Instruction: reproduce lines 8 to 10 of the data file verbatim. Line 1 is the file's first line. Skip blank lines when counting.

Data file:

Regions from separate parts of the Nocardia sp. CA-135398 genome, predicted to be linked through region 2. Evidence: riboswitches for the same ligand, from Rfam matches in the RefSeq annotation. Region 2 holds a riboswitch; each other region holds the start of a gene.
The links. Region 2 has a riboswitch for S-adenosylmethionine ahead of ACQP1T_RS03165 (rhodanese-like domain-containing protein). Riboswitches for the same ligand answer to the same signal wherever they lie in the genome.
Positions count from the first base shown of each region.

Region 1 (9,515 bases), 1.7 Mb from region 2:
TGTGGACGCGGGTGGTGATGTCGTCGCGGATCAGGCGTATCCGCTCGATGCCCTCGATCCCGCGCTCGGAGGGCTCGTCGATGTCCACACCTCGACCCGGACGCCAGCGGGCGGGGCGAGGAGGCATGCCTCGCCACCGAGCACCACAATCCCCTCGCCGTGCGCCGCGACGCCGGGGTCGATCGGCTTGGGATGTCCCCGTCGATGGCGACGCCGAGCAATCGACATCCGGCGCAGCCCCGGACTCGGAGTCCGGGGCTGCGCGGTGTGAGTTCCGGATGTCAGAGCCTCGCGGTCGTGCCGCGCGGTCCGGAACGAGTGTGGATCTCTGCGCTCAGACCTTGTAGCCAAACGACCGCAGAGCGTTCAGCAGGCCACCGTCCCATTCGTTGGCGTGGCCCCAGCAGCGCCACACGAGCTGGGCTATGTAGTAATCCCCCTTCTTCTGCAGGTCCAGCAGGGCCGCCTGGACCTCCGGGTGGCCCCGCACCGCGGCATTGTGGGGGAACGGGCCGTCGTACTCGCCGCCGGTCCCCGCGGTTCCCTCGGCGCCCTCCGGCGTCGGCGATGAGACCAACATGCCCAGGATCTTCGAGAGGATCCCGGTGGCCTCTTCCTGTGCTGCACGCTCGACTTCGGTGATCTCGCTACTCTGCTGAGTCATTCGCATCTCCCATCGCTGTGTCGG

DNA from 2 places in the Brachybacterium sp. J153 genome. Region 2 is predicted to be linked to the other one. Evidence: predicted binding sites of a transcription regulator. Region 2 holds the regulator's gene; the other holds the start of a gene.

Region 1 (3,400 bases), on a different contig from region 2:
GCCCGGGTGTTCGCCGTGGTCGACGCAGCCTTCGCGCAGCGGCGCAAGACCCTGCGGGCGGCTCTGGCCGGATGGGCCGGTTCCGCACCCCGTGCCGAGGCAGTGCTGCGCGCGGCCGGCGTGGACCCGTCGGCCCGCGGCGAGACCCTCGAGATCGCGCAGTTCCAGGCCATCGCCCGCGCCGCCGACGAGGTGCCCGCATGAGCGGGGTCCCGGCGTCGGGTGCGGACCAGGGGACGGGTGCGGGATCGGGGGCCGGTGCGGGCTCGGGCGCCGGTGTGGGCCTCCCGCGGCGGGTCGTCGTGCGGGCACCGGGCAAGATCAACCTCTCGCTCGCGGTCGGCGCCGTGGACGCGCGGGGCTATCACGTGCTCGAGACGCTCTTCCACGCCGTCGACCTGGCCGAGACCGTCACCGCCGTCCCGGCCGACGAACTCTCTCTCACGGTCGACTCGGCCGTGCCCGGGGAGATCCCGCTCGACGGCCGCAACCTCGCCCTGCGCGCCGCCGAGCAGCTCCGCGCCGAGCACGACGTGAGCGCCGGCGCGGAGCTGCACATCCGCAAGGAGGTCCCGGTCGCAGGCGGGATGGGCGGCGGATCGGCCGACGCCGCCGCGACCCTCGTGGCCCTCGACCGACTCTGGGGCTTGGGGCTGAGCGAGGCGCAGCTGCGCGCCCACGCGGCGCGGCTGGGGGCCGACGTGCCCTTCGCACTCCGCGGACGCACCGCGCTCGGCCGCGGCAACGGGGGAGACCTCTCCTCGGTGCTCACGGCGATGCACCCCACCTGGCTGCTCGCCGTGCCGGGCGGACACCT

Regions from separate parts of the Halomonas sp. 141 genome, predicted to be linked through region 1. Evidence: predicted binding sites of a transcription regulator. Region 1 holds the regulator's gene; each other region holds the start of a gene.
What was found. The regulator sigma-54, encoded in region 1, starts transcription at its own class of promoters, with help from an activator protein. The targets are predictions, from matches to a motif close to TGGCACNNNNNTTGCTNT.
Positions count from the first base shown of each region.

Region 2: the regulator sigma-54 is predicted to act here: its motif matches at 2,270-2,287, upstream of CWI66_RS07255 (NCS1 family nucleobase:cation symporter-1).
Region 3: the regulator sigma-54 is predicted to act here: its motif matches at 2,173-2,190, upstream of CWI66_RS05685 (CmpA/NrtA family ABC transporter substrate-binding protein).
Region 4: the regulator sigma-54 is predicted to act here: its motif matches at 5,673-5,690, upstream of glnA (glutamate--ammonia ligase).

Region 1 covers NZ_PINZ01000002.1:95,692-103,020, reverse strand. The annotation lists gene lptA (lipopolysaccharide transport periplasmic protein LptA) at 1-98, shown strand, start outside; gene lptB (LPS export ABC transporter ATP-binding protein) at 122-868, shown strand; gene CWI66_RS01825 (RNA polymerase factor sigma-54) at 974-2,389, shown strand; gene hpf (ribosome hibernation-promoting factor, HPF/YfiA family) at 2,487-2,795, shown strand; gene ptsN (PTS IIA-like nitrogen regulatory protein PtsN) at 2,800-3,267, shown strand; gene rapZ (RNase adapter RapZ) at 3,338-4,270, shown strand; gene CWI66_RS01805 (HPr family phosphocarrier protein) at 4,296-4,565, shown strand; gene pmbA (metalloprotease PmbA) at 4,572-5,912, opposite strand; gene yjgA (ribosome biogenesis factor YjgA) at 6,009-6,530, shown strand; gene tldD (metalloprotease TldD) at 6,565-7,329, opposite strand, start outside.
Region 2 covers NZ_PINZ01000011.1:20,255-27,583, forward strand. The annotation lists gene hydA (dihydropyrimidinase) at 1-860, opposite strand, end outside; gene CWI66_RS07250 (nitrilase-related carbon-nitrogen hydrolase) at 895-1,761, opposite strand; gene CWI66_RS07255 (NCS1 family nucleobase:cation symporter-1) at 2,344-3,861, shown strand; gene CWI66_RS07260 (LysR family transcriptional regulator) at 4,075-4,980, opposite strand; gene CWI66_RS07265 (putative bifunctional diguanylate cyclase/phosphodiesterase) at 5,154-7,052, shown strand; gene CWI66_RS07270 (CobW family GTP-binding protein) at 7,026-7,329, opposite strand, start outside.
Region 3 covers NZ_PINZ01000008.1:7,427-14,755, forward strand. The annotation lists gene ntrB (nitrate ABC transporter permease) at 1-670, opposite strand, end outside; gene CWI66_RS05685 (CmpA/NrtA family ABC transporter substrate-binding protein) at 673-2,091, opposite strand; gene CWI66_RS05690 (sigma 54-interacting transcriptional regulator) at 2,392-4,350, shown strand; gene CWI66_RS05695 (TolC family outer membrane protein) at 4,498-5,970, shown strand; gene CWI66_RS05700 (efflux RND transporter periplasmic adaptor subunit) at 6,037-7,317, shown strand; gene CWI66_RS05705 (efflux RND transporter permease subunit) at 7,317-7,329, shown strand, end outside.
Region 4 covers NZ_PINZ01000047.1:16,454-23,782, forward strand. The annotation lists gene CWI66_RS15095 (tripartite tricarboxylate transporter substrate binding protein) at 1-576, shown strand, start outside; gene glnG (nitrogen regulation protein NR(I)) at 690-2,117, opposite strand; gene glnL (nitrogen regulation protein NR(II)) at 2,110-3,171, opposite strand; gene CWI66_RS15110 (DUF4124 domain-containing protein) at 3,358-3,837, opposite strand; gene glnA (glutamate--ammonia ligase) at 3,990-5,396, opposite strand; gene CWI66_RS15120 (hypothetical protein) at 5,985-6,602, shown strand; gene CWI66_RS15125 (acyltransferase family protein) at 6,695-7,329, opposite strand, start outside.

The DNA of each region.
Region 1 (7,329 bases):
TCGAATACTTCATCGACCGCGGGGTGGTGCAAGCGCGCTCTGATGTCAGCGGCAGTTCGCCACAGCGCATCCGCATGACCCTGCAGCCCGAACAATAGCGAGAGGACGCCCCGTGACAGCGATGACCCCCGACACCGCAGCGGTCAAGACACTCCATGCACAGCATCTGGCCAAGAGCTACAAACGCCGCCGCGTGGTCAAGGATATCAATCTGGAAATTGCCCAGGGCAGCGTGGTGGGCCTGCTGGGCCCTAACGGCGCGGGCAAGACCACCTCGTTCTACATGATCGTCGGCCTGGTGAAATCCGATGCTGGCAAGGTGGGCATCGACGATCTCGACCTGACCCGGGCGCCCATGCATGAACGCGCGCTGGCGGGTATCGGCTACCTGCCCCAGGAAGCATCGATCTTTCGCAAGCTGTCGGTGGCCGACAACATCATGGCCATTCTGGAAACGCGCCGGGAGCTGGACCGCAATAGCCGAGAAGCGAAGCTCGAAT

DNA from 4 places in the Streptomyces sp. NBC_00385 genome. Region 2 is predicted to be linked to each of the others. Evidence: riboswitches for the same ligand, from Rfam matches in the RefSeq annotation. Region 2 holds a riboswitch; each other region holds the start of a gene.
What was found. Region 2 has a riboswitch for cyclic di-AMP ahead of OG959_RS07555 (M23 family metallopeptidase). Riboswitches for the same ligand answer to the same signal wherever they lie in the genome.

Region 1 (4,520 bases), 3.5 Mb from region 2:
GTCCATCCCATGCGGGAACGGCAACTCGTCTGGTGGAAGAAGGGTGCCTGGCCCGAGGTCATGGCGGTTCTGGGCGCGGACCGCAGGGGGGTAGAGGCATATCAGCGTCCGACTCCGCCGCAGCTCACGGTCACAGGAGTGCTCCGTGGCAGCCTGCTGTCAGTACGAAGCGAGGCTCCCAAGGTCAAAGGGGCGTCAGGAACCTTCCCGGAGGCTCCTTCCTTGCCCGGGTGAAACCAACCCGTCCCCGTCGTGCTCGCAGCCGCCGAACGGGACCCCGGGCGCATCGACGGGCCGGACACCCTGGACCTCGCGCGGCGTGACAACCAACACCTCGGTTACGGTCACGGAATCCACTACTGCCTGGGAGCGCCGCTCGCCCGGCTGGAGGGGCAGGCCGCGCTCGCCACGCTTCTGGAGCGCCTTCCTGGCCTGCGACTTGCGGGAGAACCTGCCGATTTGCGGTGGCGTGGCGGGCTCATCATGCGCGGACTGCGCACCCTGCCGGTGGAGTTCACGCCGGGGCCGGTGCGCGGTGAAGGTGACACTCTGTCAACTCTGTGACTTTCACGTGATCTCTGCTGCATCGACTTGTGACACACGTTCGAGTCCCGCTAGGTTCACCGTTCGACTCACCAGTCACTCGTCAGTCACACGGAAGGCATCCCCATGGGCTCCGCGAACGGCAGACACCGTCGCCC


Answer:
GCCCGGGTGTTCGCCGTGGTCGACGCAGCCTTCGCGCAGCGGCGCAAGACCCTGCGGGCGGCTCTGGCCGGATGGGCCGGTTCCGCACCCCGTGCCGAGGCAGTGCTGCGCGCGGCCGGCGTGGACCCGTCGGCCCGCGGCGAGACCCTCGAGATCGCGCAGTTCCAGGCCATCGCCCGCGCCGCCGACGAGGTGCCCGCATGAGCGGGGTCCCGGCGTCGGGTGCGGACCAGGGGACGGGTGCGGGATCGGGGGCCGGTGCGGGCTCGGGCGCCGGTGTGGGCCTCCCGCGGCGGGTCGTCGTGCGGGCACCGGGCAAGATCAACCTCTCGCTCGCGGTCGGCGCCGTGGACGCGCGGGGCTATCACGTGCTCGAGACGCTCTTCCACGCCGTCGACCTGGCCGAGACCGTCACCGCCGTCCCGGCCGACGAACTCTCTCTCACGGTCGACTCGGCCGTGCCCGGGGAGATCCCGCTCGACGGCCGCAACCTCGCCCTGCGCGCCGCCGAGCAGCTCCGCGCCGAGCACGACGTGAGCGCCGGCGCGGAGCTGCACATCCGCAAGGAGGTCCCGGTCGCAGGCGGGATGGGCGGCGGATCGGCCGACGCCGCCGCGACCCTCGTGGCCCTCGACCGACTCTGGGGCTTGGGGCTGAGCGAGGCGCAGCTGCGCGCCCACGCGGCGCGGCTGGGGGCCGACGTGCCCTTCGCACTCCGCGGACGCACCGCGCTCGGCCGCGGCAACGGGGGAGACCTCTCCTCGGTGCTCACGGCGATGCACCCCACCTGGCTGCTCGCCGTGCCGGGCGGACACCT

Regions from separate parts of the Halomonas sp. 141 genome, predicted to be linked through region 1. Evidence: predicted binding sites of a transcription regulator. Region 1 holds the regulator's gene; each other region holds the start of a gene.
What was found. The regulator sigma-54, encoded in region 1, starts transcription at its own class of promoters, with help from an activator protein. The targets are predictions, from matches to a motif close to TGGCACNNNNNTTGCTNT.